300: Rise Of An Empire Movie Review | by tiffanyyong.com
Recommended Audience: Fans of 300 Movie, Eva Green, Sullivan Stapleton, Rodrigo Santoro, Lena Headey and action movie fans
300: Rise Of An Empire Movie Synopsis
Based on Frank Miller’s latest graphic novel Xerxes and told in the breathtaking visual style of the blockbuster “300,” this new chapter of the epic saga takes the action to a fresh battlefield – on the sea – as Greek general Themistocles(Sullivan Stapleton) attempts to unite all of Greece by leading the charge that will change the course of the war.
“300: Rise of an Empire” pits Themistocles against the massive invading Persian forces led by mortal-turned-god Xerxes (Rodrigo Santoro), and Artemesia (Eva Green), vengeful commander of the Persian navy.
300: Rise Of An Empire Viewer Rating: 3/5 ***
300: Rise Of An Empire Movie Review:
The first movie 300 had been a hit with the audience, and when this movie was announced, many people who looking forward to it. To be truthful, the first movie was all but a blur to me, I forgot all about the plot, and all I could remember is lots of strong half-naked guys with nice looking abs, loads of roaring and fighting, and they somehow all died in the end.
So when this film was out, I was thinking how could the film possibly continue with all the 300 guys dead? Vengence? Prequel? Surprisingly, 300: The Rise of An Empire is both prequel and sequel to “300”. It is the story that happened along-side with the story of 300. I was surprised how this film showed more girl power this time round, with Artemesia as the navy head of the Persian, and even Queen Gorgo coming to join the battle, avenging for her husband. It felt like the Chinese version of Yang Male and Female Warriors.
What I like about the film was the tactical battling between Themistocles and Artemesia. The fight between the mere farmers and the strong Persian troops were impressive. The flashbacks helped refresh the audience’s memory about the Spartan’s battle (And help me recognized the characters as the guys looked all the same to me), as well as provide a little back story for those who did not catch the first film. However, that were the only good points about the whole film.
With so many slow-motion effect, I wondered (more than once) if they had to do that to extend the film as it was too short. Besides that, the sudden appearance of weird sea monsters left me feeling bizarre, how did those serpent-like monsters fit into the story? Was it to show off the 3D skills?
Some people talked about the sex scene which drew the whole attention away from the battle. A friend said it was nonsensical, but I thought Artemesia was brilliant. She know how to make use of her charms, to entice her enemy, Themistocles, a tactic that has been used many times in the Chinese History. Did it succeed? Well, catch the movie to know more. (Shan’t spoil the surprise)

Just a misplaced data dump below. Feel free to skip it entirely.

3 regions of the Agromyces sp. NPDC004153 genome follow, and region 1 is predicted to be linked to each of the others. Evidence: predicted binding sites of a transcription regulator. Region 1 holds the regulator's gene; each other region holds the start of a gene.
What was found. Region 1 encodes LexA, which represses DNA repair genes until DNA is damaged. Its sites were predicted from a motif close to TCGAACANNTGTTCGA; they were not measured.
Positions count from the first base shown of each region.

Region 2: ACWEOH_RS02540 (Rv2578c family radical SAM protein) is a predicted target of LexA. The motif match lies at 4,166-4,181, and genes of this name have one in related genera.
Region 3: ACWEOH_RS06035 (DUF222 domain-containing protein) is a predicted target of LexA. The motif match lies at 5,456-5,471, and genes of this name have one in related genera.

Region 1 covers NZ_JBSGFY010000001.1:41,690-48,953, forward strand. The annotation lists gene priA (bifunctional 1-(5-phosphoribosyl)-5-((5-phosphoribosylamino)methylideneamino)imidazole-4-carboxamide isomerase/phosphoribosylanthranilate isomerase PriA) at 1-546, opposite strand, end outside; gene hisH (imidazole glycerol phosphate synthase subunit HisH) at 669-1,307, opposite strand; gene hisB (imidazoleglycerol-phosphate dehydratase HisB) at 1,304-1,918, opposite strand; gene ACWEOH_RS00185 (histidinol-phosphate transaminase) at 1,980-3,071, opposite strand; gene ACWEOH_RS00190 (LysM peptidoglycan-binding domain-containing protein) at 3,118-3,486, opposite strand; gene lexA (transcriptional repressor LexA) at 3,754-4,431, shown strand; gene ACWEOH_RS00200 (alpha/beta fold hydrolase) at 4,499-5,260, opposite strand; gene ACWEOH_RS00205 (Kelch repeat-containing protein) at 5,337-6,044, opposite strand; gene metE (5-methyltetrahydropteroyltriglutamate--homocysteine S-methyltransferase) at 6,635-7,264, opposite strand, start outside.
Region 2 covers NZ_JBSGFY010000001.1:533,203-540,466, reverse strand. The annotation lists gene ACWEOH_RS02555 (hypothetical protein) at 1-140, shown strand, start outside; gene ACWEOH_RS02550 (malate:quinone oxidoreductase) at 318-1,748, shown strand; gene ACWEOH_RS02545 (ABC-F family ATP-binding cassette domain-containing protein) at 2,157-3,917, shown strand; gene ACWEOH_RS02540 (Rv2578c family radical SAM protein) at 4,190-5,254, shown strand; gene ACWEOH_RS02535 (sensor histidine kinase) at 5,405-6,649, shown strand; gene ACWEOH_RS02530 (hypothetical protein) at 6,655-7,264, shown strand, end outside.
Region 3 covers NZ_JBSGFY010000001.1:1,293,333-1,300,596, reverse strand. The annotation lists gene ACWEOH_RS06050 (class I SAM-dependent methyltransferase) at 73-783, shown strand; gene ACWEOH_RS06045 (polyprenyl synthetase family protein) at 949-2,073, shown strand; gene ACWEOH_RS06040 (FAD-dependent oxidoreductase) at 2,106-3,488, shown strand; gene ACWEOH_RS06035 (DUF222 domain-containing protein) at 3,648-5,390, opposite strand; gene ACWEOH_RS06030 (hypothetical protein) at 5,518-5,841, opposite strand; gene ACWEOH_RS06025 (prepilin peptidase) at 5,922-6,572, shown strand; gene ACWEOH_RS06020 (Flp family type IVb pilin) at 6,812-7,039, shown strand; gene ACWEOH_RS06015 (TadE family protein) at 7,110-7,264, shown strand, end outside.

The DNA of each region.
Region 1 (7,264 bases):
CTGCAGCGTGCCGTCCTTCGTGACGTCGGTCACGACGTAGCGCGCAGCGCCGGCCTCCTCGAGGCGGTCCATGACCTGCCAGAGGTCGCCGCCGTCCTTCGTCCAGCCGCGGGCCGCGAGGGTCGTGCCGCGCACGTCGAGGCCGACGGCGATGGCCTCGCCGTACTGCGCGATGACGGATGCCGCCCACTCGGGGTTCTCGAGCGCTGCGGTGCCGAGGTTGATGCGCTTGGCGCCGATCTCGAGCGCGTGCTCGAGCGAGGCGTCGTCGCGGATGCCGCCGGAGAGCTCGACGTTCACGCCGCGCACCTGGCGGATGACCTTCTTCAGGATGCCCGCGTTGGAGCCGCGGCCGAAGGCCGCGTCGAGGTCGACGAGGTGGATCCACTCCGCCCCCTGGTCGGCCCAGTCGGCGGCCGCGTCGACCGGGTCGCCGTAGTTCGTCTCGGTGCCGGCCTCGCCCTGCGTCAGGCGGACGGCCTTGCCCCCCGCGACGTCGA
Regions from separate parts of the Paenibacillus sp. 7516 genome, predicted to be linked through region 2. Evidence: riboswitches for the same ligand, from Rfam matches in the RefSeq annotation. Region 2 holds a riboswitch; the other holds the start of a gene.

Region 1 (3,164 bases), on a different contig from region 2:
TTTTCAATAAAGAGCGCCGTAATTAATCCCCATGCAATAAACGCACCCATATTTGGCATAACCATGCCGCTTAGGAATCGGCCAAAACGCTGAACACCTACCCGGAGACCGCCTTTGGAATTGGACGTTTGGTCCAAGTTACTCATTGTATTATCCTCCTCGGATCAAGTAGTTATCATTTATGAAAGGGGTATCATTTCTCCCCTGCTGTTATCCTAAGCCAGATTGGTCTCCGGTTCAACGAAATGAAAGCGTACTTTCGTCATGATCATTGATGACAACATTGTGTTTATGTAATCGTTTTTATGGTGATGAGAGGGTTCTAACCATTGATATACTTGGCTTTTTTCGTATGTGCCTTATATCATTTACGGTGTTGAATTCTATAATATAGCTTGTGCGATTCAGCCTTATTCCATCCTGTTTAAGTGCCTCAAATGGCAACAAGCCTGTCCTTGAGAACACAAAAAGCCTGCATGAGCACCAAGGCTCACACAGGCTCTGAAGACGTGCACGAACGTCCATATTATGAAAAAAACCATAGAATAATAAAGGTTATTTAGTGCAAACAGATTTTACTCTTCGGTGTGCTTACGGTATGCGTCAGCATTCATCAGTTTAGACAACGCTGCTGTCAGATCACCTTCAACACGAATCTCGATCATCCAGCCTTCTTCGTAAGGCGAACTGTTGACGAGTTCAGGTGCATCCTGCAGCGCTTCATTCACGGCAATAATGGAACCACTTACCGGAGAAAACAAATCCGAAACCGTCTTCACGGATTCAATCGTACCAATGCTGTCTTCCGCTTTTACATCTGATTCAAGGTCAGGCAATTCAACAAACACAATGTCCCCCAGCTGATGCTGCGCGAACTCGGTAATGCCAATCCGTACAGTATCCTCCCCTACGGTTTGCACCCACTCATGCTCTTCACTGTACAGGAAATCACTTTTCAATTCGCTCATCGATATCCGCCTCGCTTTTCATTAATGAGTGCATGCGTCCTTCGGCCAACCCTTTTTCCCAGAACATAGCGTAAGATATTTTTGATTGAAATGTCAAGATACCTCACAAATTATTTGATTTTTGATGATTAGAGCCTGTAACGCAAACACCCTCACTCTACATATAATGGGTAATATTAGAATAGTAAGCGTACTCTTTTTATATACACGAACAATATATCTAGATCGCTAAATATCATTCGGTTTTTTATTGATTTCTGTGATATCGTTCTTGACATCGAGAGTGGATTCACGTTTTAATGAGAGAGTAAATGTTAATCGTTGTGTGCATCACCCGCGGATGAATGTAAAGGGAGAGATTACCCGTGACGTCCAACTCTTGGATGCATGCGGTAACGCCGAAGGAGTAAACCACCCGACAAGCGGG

Fans of the first film will most probably be disappointed with 300: Rise of An Empire, but I will still encourage you to watch the film for the plot, (or if you are interested in Greek history) but don’t expect too much for the rest.
Do You Know?
The original script featured King Leonidas from 300 (2006), but he was ultimately cut out. This was due to Gerard Butler, who turned down to reprise his role as Leonidas, since it “wasn’t really [his] thing”.
Rodrigo Santoro spent 6 hours in the make-up chair every single day to morph into his character. Even after the make-up was done, he couldn’t move much because all of the jewelry and piercing that he was wearing was very delicate and would break if he moved a lot.
Because of the complicated effects involved in making Xerxes a 10 foot giant, Rodrigo Santoro filmed almost all of his scenes alone in a green-screen room and had little/no interaction with the rest of the cast. He said it was difficult but he got used to it as he had also done it on the first film.
Sullivan Stapleton was surprised by how wordy the film was. He thought he would “just be roaring and chopping off limbs throughout” but actually has a great number of dialog scenes along with fight scenes.
Sullivan Stapleton thought Gerard Butler looked “really huge” in the original 300 (2006) and that he would similarly have to bulk up and get a lot bigger as he was playing the lead role this time around. But he was actually asked to slim down because he is playing an Athenian and not a Spartan, he was at 10-12 kilos below his usual weight. All The Athenians in the film are also shown as having “six pack abs” like the Spartans but the Athenians are not as big.
Though a large part of the film takes place on water and boats, the film was filmed completely “dry” with all the water was digitally added in later. Director Noam Murro said this allowed great freedom in filming.
The film is credited as being an adaptation of Frank Miller’s graphic novel ‘Xerxes’. However, it is an adaptation in name only. The script was written at the same time as the novel and not after the novel was finished so ultimately the two are different. In fact, as of the film’s release date, the novel is not even complete and Miller has reportedly drawn only 2 out of a projected 5 issues and none have been colored. The book has no release date yet or an expected date of completion either.
300: Rise of An Empire Behind The Scenes and Interviews
If you’ve seen the movie, do let me know what you think of the film in the comment section below. If you agree/disagree with my review, feel free to comment and let me know!
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